At 16 years old, Emma G. Argo already has published her first book, an impressive feat for a junior in high school.
In the past two years, Emma has participated at the Assemblies of God Kentucky Ministry Network Fine Arts competition in the children’s literature category. She says she loves to write and enjoys working with children, so it only made sense to combine the two.
Emma placed second in the 2021 Assemblies of God National Fine Arts competition with a book she based off her puppet, Violet.
This year’s book had a story line birthed from tragedy.
Emma lives in Dawson Springs, a town of 2,452 and one of the hardest-hit areas in the destructive path of the December 2021 tornado. The twister killed 70 people across Kentucky, including 13 in Dawson Springs. Emma attends Dayspring Assembly of God, where she teaches Sunday School for preschoolers through third graders and serves as assistant children’s pastor.
“Our church opened up an outreach center, and with people coming in and out trying to get items to get back on their feet, I heard story after story,” Emma says. “Hearing those firsthand experiences definitely had an impact on me.”
Wanting to use her writing to help ease the pain of people in her hometown, Emma decided to write a children’s book about a little boy named Bruce, who lost a valuable baseball in his possession when a tornado ripped through his community. But as he surveyed the greater loss among his neighbors, Bruce realized he had much for which he should be thankful.
Missy Johnson, 37, is a longtime family friend and Dayspring adherent says Emma’s Bruce’s Home Run helps children see God’s hope from a perspective they can understand.
“After the tornado, the children of Dawson Springs were confused and scared,” says Johnson, 37. “Some children lost everything. Trying to explain to children why things happen the way they do can be difficult, but Emma does a wonderful job of bringing God’s plan and timing into her story.”
Emma wanted to honor the victims of the tornado in her book and sees it as a memorial to them. In the back of the book are the names of all the victims, and every character is named after one. That includes the character Marsha, named for Marsha Hall, the mother of Jason Cummins.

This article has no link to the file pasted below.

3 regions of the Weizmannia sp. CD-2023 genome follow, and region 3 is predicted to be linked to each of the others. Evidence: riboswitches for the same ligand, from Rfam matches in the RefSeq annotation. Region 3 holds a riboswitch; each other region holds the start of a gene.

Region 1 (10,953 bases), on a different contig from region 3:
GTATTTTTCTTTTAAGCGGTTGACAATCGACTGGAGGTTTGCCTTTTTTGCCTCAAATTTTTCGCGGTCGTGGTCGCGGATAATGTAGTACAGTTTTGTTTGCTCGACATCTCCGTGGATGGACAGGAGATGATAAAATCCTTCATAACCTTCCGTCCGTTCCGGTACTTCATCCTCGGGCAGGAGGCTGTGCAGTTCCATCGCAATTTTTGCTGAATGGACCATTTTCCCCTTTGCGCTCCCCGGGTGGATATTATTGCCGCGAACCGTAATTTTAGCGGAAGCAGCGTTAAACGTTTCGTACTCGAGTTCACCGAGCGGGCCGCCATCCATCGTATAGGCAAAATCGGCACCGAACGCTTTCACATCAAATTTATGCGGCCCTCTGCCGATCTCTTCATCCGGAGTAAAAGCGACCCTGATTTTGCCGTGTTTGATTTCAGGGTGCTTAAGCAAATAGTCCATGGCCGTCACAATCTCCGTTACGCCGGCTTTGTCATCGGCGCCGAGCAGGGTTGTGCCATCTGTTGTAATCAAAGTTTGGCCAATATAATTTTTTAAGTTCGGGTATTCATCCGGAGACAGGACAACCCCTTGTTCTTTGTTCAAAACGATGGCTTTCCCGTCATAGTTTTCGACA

“Emma captured my mom’s spirit and how she lived so beautifully,” says Cummins, 44. “When I read the book, all I could think about was how happy and humbled my mom would’ve been if she read it.”
The teen author says she has heard stories of how the book has helped people cope with the tragedy and loss they suffered.
“For those of us who survived the tornado and had our lives completely flipped upside down, it brings a simple reminder of God’s mercy and grace and His unfailing love,” Johnson says.
While Cummins suffered personal loss, he says the book is a blessing as well.
“Emma’s generosity and her paying tribute to my mom has been a bright spot in what has been a difficult and dark year,” Cummins says. “Her book is something I will always treasure.”
A portion of the proceeds from Bruce’s Home Run is going toward a memorial garden in Dawson Springs, and some is being donated to Speed the Light.
Emma is the daughter of Ken Argo, the youth and associate pastor of Dayspring Assembly of God. The church’s pastor is Emma’s grandmother Kathy Redden. Emma’s mother, Amy, is Fine Arts coordinator for the AG’s Kentucky Ministry Network.
The teenager already is working on another book for the 2023 Fine Arts competition and says after graduation, she plans to attend the University of Kentucky and then become an elementary reading teacher.
“I hope I can read some of my books there,” Emma says, “I do want to keep writing.”